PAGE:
In the Mesopotamian myth, Marduk is presented as an all-knowing, all-seeing, all-powerful god. Unfortunately he is sometimes presented as a greedy god as well Anshar summoned an assembly of the gods and they instructed Marduk to defend them. He accepted on condition that he was given supreme power (10, 66). Can those following that god be any different than the god they worship?

The enemies of these gods were as magnificent as the gods themselves. They represented both good and bad aspects of human society.

Zeus main opposition, Cronus, represents paranoia. This must be overcome if a family or society is going to survive.

Ymir is never described in detail it is only known that he is evil, but then he is never shown committing any evil acts. When Odin and his brothers slay him it could be viewed in two ways the destruction of the root of all that is evil, or a slaying of an innocent being that is merely misunderstood.

Tiamat is a plotter who works both sides of a situation. She commits both good and evil acts, and it could be argued that she is merely defending herself and avenging her lost love Apsu. When Marduk slays Tiamat it is described in brutal detail as to how he mutilates her body, a truly brutal thing. But it can also be said that her death also represents the end of such conniving ways.

It is not fair to make summary assessments about people or their myths. First, the reasons why the cultures developed in that fashion must be examined. One of the factors that help to form the beliefs of a people are the people they come in contact with outside of their community. For example, the Greek and to a lesser extent the Romans were great seafarers that traded with many of the communities of the Mediterranean and beyond. Myths emerged as the common vehicle of Hellenic thought due to literary outpourings that spread beyond the narrow framework of cities, to colonization with its attendant swarms, to the development of commercial relations with all the lands bordering along the eastern Mediterranean, and, lastly, to the renown of some great sanctuaries, such as Delphi and Olympus in Greece and Miletus in Asia (10, 100).

The Norsemen were also well versed in the ways of sea travel. They also traded with those they came across. Also, Scandinavian exploration and settlement played an important role in the development of their myths. The wandering heart of the Vikings could be found as far west as North America and east as far as Uzbekistan (9, ix).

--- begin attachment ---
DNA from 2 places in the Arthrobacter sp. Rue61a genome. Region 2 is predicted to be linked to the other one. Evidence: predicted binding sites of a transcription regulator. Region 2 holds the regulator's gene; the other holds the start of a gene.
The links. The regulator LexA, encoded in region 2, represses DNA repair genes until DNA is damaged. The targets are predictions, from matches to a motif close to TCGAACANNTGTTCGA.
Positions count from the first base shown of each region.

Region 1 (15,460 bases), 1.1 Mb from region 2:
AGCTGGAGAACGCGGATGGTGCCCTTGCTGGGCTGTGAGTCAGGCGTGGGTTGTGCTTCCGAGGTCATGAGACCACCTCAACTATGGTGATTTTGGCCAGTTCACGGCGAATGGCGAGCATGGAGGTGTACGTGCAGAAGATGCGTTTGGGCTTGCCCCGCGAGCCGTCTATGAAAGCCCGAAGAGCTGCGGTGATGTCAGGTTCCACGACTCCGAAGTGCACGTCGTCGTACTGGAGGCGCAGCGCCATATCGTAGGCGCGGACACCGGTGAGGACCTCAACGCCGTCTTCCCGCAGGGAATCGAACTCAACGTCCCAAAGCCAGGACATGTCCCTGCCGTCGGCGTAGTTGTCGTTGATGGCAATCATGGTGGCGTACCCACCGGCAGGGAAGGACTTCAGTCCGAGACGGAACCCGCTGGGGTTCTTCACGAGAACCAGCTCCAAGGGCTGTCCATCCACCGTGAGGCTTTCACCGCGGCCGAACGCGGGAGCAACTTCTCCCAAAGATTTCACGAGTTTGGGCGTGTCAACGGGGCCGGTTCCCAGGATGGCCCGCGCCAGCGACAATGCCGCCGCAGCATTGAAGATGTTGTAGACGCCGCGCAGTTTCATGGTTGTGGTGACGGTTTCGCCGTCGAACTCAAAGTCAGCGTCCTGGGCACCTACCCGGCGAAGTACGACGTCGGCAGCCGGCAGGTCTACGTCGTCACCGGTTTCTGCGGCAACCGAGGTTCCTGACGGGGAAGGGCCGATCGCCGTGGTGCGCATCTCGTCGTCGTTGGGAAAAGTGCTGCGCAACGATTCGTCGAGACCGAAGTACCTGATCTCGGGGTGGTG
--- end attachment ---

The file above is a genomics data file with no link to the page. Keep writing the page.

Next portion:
For the Mesopotamians, exploration did not hold the same appeal as it did for the Norse and Greco-Roman peoples. Their background is that of a very ancient, largely urban society, supported by agriculture and pastoralism, in which prosperity was assured by firm government capable of controlling irrigation for agriculture, and by extensive trading (8, xv).

Another element that could contribute to the development of a myth in society is the geographical region in which that society dwells. The Greeks and Romans both lived in the Mediterranean. The Greeks on islands, and to the west the Romans on a peninsula. These were heavily traveled trade routes not only by these people, but the Mesopotamians and to a lesser extent the Egyptians as well as some Germanic tribes. Their geographical placement was a key element to exposing these people to outside influences.

By comparison, The land and climate in which the Norsemen lived was much harsher than that of the Greeks. Life was difficult compared to the gentler climate of Greece and its more abundant sources of food. With a milder climate, agriculture was not as tenuous, from one year to the next, as it would have been in northern Scandinavia. It would seem that the Norse myths reflect this harshness, with characters and tales that embody this arduous life. There are not the same nuances about music and many of the arts in the Norse legends, as people would have had a lot less leisure time to develop these pursuits, being consumed with sustenance (15).

When observing Mesopotamian geographical location, the differences between them and the Scandinavians are readily apparent. Unpredictable weather scarcely affected life, and the forces of nature could be held in check, so the gods were usually compliant and democratic, taking their decisions by discussion in an assembly. Less predictable elements tended to be associated with sea and with mountains, both of which lie outside the boundaries of Mesopotamia (8, xv). Tiamat was that less predictable element that chaos and she is sometimes referred to as the salt water or the sea.

The parallels and differences in the creation myths of these cultures are many. Whether it is something as common as the creating of all things from a fallen foe, or something as obscure as a cow discovering the first god, to something that occurs in everyday mortal life such as quarrelling and warring upon others. The gods depicted in these myths are a reflection of humanity. Zeus pettiness in not wishing to share fire, Odins generosity in granting life to logs on the sea shore, or Marduks brutality in the slaying and dismembering of his fallen foe Tiamat. To help us understand ourselves, man created these myths. As time went on different cultures would come in contact with one another. These cultures would share their myths with one another. This was a way for travelers to learn more about people with which they ve had little contact as well as to get a feeling for the type of environment in which these people developed. Such parallels demonstrate that human beings everywhere have much in common; the primitive and the modern are not all that different as we might think. In reading these myths, the gaps between cultures narrow to reveal what is constant and universal in human experience (1, xiv).